Let’s face it: technology has made the world smaller. It’s no longer extraordinary for what was once termed a “mid-sized” or “regional” company to trade and outsource in foreign markets. Indeed, the Internet has made it possible—even probable—that the storied “mom and pop” shops of Americana reach millions of potential customers across the globe, rendering them active participants in international commerce.
International trade means international litigation. Not surprisingly, then, studies have suggested “double digit growth” in the global e-discovery market over the next few years. Put another away, experts expect the international e-discovery market to expand by approximately 15% annually—from $1.7 billion in 2013 to $2.9 billion by 2017.
Of the many issues that that global litigants will grapple with in the coming years, international privacy laws will no doubt be at the forefront. For example, what was virtually buried under the debris of Judge Peck’s groundbreaking TAR decision in Da Silva Moore was the fact that plaintiffs sought the ESI of the defendants’ CEO—who was based in France. Citing the Sedona Conference International Principles on Discovery, & Data Protection – which provide that “[w]ith regard to data that is subject to preservation, disclosure, or discovery, courts and parties should demonstrate due respect to the Data Protection Laws of any foreign sovereign and the interests of any person who is subject to or benefits from such laws” - the court concluded that because Monsieur Fleuriot’s emails were stored in France, they were likely covered by the French privacy laws and blocking statutes, thus making him an unsuitable candidate for a “first-phase custodian.”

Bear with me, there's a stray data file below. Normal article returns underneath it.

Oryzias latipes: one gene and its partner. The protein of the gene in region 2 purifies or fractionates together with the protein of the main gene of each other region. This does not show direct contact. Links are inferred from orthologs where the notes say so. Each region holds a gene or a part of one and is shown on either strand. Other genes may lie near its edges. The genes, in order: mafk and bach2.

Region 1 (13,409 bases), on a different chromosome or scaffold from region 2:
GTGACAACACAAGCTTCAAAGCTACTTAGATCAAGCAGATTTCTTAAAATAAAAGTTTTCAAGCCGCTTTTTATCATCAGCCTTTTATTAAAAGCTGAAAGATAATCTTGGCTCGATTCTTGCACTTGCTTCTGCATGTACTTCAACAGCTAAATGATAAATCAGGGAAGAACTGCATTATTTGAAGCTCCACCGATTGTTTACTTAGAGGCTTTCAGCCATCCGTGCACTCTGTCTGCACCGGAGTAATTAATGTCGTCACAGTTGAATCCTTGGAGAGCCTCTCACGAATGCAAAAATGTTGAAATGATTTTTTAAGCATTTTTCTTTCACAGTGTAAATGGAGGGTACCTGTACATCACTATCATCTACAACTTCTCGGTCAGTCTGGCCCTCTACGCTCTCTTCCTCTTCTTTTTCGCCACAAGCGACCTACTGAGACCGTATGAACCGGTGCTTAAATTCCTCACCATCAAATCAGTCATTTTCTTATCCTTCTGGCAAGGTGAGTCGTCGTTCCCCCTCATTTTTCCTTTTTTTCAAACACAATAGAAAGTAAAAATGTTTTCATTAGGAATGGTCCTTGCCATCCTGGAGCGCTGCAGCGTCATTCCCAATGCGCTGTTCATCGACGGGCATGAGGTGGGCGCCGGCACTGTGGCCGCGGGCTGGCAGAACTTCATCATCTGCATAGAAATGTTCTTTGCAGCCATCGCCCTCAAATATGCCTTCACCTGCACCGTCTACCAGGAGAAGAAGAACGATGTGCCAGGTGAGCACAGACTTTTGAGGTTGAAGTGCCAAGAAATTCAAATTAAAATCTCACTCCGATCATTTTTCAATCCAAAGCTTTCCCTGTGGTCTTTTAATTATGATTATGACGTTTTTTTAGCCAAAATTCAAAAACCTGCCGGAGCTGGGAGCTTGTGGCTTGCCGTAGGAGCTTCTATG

Data privacy laws and blocking statutes would have been only a couple of the major hurdles that litigants like the Da Silva plaintiffs would have to overcome in order to get their hands on emails residing in members of the European Union. While the Hague Evidence Convention appears to cover conflicts on discovery laws, there exists a fundamental disconnect between how the treaty is interpreted and applied. On the one hand, the EU considers privacy (or data protection) to be a human right. Full stop. Courts in the United States, however, seem to view the issues more pragmatically—favoring a “balancing of the interests test” in the name of international comity.
Given the discrepancy in how data protection is treated between the United States and its counterparts overseas, EU member states have evinced a certain level of distrust of US courts in permitting the transfer of protected data, even for discovery purposes. Specifically, one of the legal bases that a litigant must demonstrate in order to compel the production of “private” data is “adequate protection”—i.e., that the processing country will provide adequate protection of the individual’s fundamental privacy rights. Needless to say, the EU has not traditionally viewed the United States as an “adequate country.”
Of course, the EU is not the only global citizen to enter into the fray. While China continues to make its mark on the global economy, US courts are struggling to make heads or tails of the country’s relatively impenetrable legal system. For example, China’s Accounting Archives Management Measures, which prohibit the export of a company’s “accounting archives,” can make it troublesome for U.S. litigants to obtain financial data residing in China. Moreover, due to the fairly ubiquitous role of the Chinese government in the nation’s commerce, state-owned companies are far more prevalent than one might think, giving rise to issues of state secrecy under the China State Secrets Law (which provides that the Chinese government shall be the final arbiter on what constitutes a “state secret” that is protected from disclosure).
What does this mean for the proactive? For those companies with operations all over the world, there are certain measures they can take in order to be prepared—both offensively and, in some cases, more importantly, defensively: